Inside this elegant eatery, undulating mirror segments reflect glimpses of signature kebab and kahari plates precariously stacked along the waiter's arm. Below small ceiling lights arranged like a constellation, tables are festooned with traditional clay-oven tandoori and masala dishes—but this is a small part of Noorani's ample repertoire, which ranges from Indian and Pakistani fare to a completely separate menu of traditional Chinese dishes. The staff prepares fresh fish and chicken coated in zesty sichuan, ginger soy, and orange sauces over noodles or tender rice. Guests, meanwhile, can load plates with cuisine from the 15-item daily lunch buffet and question regulars about Noorani Kabab House's live entertainment. The merriment syllabus presents comedy nights, concerts, and some guy who used a single chopstick to eat a bowl of hot-and-sour soup.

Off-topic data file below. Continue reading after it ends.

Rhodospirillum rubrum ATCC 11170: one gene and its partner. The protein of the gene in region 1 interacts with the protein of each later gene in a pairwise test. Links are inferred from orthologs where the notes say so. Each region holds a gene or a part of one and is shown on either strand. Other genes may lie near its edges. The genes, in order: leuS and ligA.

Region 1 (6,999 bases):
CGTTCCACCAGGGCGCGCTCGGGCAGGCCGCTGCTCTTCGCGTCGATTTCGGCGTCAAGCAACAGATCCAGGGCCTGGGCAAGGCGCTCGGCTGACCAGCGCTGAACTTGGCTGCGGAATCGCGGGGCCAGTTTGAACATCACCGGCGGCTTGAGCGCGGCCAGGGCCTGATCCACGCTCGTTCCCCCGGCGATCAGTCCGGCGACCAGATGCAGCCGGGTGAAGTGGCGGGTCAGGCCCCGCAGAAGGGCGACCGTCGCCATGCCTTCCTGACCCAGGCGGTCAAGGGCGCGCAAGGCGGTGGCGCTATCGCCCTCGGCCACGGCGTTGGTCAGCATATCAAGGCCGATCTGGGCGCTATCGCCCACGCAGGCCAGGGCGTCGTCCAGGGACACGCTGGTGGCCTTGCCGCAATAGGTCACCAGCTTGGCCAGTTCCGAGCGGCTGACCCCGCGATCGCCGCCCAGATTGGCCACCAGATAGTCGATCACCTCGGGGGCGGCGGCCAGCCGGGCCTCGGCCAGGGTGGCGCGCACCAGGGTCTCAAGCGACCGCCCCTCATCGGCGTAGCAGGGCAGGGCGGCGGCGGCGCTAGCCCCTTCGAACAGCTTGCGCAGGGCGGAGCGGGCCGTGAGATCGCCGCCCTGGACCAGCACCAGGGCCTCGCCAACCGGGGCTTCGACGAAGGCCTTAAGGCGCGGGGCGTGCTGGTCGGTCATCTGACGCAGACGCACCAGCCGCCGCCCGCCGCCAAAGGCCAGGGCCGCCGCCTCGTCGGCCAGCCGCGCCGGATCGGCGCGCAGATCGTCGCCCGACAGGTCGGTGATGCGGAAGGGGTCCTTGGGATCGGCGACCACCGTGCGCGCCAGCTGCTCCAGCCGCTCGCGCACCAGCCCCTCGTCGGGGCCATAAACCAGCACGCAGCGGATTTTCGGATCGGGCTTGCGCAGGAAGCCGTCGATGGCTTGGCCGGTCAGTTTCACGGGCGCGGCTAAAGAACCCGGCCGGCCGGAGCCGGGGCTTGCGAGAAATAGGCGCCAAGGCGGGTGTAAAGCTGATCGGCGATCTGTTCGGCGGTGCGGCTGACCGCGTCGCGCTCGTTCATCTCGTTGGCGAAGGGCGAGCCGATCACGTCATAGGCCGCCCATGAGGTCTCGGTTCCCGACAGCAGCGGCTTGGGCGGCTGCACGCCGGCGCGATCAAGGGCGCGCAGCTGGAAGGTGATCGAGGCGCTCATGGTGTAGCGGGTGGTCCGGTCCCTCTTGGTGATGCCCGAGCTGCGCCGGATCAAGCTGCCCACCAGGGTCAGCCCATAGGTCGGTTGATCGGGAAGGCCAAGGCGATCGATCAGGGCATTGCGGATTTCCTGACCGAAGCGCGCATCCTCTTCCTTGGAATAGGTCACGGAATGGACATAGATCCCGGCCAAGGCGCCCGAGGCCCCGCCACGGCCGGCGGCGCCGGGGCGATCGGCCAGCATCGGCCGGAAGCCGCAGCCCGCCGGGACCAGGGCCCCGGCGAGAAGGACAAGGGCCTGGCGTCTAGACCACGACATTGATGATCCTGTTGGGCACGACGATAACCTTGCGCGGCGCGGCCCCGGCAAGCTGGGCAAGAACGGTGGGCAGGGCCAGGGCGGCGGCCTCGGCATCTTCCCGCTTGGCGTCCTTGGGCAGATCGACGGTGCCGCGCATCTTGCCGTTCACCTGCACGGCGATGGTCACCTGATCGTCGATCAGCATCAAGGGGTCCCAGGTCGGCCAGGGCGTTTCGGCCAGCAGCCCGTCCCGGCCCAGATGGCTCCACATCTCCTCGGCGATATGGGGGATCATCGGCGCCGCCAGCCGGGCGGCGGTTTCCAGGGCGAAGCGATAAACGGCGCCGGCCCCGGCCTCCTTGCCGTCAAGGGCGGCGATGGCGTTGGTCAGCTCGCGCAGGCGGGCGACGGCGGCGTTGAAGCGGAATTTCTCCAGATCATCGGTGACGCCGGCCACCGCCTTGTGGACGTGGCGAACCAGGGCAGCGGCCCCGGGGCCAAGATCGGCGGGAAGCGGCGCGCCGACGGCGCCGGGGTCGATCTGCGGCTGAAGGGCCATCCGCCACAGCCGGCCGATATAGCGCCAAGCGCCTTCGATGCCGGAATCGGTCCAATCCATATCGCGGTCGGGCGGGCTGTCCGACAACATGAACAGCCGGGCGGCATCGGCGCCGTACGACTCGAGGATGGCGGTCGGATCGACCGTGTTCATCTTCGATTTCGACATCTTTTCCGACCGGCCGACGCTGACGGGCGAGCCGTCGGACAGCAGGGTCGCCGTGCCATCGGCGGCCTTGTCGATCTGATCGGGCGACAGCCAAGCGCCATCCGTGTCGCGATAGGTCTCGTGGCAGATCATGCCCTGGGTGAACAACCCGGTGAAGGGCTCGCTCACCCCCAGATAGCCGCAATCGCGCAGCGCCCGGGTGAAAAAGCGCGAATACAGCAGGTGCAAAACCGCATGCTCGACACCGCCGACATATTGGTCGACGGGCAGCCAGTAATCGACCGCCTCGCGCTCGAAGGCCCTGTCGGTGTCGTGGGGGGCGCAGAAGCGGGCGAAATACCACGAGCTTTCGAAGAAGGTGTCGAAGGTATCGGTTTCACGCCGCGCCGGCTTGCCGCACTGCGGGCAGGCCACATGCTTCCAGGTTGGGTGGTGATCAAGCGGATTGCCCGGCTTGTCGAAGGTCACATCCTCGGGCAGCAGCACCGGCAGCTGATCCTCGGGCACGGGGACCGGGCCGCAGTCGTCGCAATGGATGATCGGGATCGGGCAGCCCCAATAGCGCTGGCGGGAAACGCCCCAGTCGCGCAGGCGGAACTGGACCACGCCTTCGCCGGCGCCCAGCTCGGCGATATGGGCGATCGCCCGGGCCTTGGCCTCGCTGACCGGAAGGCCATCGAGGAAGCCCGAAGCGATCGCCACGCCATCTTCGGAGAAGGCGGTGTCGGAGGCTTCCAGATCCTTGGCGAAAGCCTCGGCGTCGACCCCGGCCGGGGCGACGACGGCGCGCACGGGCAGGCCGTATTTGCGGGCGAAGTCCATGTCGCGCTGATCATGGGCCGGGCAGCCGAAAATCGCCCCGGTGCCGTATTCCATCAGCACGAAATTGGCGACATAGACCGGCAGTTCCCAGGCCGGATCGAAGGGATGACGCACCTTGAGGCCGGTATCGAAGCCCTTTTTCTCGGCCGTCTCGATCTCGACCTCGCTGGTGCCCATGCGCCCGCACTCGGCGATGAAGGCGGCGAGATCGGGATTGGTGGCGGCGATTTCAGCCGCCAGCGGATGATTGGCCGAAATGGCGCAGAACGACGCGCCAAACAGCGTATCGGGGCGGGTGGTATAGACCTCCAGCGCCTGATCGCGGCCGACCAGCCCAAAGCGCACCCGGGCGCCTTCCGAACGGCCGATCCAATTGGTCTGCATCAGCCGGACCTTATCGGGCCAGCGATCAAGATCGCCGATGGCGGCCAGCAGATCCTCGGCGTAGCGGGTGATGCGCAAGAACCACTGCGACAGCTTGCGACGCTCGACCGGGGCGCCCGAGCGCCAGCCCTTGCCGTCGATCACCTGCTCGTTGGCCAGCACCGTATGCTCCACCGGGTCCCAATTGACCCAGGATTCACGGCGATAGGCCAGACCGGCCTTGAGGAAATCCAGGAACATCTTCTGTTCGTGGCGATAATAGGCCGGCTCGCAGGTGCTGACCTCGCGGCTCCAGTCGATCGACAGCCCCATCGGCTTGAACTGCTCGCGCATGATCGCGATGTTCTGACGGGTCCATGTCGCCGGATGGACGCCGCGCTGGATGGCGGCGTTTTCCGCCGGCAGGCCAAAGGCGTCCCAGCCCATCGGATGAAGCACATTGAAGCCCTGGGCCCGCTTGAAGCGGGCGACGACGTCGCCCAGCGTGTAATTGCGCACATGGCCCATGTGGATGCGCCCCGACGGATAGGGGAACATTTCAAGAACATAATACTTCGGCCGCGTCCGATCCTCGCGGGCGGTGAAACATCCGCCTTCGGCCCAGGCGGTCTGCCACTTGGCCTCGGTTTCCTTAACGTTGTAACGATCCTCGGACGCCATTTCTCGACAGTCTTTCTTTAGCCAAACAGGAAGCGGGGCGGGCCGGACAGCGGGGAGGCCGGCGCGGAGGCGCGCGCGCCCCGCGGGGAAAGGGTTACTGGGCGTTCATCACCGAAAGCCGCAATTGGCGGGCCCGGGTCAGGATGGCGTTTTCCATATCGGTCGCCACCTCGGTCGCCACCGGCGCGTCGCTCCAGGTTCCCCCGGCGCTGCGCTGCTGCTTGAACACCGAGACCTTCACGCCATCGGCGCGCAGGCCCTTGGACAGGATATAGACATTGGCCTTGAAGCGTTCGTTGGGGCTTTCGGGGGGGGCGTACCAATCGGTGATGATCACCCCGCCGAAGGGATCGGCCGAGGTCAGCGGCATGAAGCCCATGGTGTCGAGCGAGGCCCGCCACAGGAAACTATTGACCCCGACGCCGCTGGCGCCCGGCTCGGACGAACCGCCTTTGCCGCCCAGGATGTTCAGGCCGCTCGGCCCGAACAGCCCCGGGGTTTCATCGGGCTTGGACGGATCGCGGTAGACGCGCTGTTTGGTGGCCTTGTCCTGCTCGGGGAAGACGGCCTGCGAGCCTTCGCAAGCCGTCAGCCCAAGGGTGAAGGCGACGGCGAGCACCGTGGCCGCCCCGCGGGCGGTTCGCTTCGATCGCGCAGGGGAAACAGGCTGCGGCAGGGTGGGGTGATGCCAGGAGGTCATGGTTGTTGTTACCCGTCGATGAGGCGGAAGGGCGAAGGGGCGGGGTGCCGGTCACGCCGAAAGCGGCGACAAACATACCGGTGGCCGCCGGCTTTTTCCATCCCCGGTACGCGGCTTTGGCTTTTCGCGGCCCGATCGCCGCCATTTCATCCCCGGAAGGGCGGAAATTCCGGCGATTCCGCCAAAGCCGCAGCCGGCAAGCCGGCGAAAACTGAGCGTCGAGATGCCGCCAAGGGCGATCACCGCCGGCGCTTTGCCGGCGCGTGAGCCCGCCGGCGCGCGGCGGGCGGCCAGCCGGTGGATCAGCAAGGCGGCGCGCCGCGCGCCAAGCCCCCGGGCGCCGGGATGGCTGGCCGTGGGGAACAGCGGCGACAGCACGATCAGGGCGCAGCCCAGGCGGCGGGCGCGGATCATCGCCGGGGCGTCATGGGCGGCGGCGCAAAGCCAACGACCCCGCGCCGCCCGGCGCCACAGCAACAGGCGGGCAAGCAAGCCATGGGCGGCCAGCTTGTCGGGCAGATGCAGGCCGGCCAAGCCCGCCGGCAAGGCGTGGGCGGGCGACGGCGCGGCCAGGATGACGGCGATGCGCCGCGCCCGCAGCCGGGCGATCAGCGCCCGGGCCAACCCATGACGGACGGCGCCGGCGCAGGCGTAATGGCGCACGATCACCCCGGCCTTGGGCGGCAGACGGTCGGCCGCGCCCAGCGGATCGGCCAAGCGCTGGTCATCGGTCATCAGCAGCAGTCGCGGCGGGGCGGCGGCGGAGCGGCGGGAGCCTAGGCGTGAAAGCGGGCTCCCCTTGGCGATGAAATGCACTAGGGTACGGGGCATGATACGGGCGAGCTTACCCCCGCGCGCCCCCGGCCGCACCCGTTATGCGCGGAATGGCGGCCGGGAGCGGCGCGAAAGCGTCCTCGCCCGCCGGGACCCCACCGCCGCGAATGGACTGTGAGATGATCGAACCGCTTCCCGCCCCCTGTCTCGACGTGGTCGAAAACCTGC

Cena offers time-strapped families and plan-aheaders quick, economical, and delicious dinner options good to take home or on vacation. While the menu changes every two weeks, current offerings include the stuffed beef tenderloin, rolled with fresh spinach, roasted, peppers, and mozzarella, while a mango cilantro sauce and fresh peppers and onions top the hearty Caribbean chicken. Each half-sized entree from Cena's rotating menu feeds three people. Cena also features a small Bolivian river's worth of wines, and the well-informed staff will happily assist part-time winos in choosing a suitable bottle to pair with your meal or C-SPAN marathon. The crisp, fruity notes of Maso Canali pinot grigio agreeably complement Cena's pork tenderloin in shallot sauce, while the floral tones of L'Ecole No. 41 Chenin blanc go gorgeously with the mahi-mahi fish tacos, like hot dogs sitting in the bleachers of a hot-dog-eating contest.